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Free, at last! Governor partially reopens N.C. after lockdown
Sunday, 28 February 2021 21:12

From Staff Reports


RALEIGH — As North Carolina’s numbers continue to show improvement and vaccine distribution increases, Gov. Roy Cooper announced Feb. 24 that the state will carefully ease some of its COVID-19 restrictions under Executive Order No. 195, which took effect at 5 p.m. Feb. 26 nd will expire at 5 p.m. March 26.

“Today’s action is a show of confidence and trust, but we must remain cautious. People are losing their loved ones each day,” Cooper. said “We must keep up our guard. Many of us are weary, but we cannot let the weariness win. Now is the time to put our strength and resilience to work so that we can continue to turn the corner and get through this.”

Also speaking at the Feb. 24 press briefing, Dr. Mandy K. Cohen, secretary of the North Carolina Department of Health and Human Services, said, “Keep wearing a mask, waiting 6 feet apart and washing your hands. We’ve seen in the past how fragile progress can be, so we need to keep protecting each other while we get everyone a spot to get their shot.”

Among other changes, the new executive order lifted the Modified Stay at Home Order requiring people to stay at home and businesses to close to the public between 10 p.m. and 5 a.m. 

What more, the new order increases the number of people who may gather indoors from 10 to 25, while 50 remains the limit for outdoors. 

Also, the curfew on the sale of alcohol for onsite consumption has been shifted from 9 p.m. to 11 p.m.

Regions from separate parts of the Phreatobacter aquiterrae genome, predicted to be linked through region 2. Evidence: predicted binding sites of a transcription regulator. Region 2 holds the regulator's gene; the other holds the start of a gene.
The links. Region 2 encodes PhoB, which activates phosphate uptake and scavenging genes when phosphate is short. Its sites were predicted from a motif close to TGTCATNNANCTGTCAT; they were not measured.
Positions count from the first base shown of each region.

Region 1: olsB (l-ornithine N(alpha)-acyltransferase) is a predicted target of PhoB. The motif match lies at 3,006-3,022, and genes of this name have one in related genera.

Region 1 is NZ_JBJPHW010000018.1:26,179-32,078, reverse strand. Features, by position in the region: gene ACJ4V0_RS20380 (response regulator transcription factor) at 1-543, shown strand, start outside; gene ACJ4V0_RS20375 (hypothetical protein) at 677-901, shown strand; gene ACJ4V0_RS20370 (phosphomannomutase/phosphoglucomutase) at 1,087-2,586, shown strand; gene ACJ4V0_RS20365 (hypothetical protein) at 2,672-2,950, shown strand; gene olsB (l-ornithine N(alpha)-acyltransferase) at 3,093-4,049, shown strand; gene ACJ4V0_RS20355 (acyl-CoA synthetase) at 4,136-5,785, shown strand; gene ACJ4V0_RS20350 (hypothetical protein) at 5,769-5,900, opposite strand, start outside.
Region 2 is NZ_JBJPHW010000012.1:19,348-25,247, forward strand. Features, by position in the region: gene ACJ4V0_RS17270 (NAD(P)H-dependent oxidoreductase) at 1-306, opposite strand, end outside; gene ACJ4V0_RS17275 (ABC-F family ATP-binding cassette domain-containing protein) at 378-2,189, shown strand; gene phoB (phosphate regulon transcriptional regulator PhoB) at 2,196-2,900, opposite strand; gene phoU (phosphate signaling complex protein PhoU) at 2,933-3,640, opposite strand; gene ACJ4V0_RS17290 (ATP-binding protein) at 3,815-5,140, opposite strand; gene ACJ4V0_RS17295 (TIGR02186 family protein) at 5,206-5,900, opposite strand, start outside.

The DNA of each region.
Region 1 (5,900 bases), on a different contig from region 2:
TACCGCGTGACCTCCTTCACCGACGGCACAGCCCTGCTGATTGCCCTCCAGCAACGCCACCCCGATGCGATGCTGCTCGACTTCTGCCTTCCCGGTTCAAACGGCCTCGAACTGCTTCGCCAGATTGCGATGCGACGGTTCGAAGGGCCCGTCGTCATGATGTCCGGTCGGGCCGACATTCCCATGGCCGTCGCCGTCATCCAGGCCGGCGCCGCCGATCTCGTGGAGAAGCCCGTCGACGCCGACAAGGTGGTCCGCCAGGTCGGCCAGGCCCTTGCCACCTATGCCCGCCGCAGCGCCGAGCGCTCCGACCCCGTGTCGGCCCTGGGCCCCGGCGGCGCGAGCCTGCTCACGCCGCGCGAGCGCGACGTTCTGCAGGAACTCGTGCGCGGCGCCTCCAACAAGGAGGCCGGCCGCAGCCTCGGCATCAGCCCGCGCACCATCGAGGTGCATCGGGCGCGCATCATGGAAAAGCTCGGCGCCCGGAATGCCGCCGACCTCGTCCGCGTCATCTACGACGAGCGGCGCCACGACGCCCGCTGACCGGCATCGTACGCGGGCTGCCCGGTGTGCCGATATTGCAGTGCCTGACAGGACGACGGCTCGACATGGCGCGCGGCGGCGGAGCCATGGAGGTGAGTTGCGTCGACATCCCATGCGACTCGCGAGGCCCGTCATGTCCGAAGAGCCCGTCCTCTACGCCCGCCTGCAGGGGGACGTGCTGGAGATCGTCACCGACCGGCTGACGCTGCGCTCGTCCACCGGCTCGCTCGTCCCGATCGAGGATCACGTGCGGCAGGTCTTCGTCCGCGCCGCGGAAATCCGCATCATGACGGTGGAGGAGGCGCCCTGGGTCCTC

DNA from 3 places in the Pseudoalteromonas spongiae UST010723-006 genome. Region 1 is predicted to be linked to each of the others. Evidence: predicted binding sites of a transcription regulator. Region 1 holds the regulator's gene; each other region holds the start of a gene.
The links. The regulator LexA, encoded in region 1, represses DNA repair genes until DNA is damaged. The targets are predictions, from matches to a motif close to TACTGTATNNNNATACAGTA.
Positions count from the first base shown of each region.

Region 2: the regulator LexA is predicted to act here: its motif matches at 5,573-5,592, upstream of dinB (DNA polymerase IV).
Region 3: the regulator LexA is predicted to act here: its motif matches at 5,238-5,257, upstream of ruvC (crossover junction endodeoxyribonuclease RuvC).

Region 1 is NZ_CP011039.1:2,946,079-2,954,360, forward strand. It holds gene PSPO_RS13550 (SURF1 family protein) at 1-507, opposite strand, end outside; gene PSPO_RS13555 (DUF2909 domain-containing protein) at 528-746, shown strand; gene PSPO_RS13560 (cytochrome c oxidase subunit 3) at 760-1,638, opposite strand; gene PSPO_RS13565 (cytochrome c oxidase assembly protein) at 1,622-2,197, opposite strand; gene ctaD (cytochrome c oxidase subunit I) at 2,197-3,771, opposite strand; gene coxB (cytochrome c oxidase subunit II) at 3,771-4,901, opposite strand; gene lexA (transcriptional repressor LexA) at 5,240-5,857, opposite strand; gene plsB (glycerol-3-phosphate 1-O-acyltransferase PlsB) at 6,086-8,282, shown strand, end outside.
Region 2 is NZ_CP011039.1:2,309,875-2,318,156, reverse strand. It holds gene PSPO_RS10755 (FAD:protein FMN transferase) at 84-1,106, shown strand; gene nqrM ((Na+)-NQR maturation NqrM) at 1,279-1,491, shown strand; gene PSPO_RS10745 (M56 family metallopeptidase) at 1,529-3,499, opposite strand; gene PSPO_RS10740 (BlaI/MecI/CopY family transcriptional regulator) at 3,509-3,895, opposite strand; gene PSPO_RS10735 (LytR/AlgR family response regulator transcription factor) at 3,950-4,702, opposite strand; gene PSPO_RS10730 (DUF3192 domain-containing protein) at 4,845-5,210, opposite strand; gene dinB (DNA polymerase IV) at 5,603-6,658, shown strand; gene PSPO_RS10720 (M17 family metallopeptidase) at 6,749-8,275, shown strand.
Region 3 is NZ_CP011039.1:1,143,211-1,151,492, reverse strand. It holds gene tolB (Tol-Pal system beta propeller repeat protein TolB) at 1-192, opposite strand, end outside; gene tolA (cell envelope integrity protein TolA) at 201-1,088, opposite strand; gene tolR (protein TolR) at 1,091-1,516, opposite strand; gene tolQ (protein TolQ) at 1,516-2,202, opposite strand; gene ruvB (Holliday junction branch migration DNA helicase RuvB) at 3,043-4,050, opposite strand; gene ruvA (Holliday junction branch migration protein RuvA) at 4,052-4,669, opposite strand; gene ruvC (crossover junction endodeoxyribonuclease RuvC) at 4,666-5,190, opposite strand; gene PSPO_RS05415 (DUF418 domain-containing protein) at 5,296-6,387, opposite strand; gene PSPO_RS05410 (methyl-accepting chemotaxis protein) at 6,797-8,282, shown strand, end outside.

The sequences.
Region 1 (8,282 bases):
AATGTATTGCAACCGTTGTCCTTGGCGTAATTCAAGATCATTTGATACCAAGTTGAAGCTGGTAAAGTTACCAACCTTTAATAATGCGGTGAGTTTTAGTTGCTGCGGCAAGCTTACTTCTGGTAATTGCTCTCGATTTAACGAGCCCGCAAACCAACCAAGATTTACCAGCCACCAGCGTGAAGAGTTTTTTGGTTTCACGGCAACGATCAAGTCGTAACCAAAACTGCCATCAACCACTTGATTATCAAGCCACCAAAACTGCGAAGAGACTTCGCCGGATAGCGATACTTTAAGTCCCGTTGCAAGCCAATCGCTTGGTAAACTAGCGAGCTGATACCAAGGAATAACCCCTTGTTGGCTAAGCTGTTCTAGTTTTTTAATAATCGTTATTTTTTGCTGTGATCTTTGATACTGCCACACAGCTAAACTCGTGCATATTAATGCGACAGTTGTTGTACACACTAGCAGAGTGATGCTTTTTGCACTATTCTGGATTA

“Some businesses, including bars and amusement parks, will now be open for patrons indoors as they adhere to new occupancy restrictions,” a press release from Cooper’s office noted. “Many businesses, venues and arenas will have increased occupancy both indoors and outdoors.

Asheville OKs new hotel rules with public benefits requirements
Sunday, 28 February 2021 21:11

From Staff Reports


Asheville City Council voted 6-1 on Feb. 23 for new regulations specifying how new hotel plans can win approval. 

“It happened on the same day that the city’s year-and-a-half-long moratorium on new hotels expired,” Asheville television station WLOS (News 13) noted.

Meanwhile, the Asheville Citizen Tmes ran a headline in its online edition on council’s hotel rules vote as follows: “As Asheville’s hotel ban ends, hoteliers are steered to reparations payments.”

Under the new regulations, “council will no longer have to approve every new hotel if hotels can meet certain requirements,” News 13 noted. “A hotel first has to be allowed according to the new revised hotel overlay map. The revised map took out urban renewal properties, so new hotels would not be built there.

“The hotel also has to meet a public benefits requirement. It incentivizes hotels to do things like pay the living wage, offer affordable housing or pay to the city’s reparations fund.

“If hotels can meet those requirements, they can get approved by the joint design review committee. If hotels fail to meet those criteria, then a hotel would have to go to council for approval.”

City staff was asked to report back in a few months to explain how the so-called “work in progress” is functioning. “We have made some really great strides here, and I do think that we will probably make some revisions,” Councilwoman Sage Turner said, News 13 reported.



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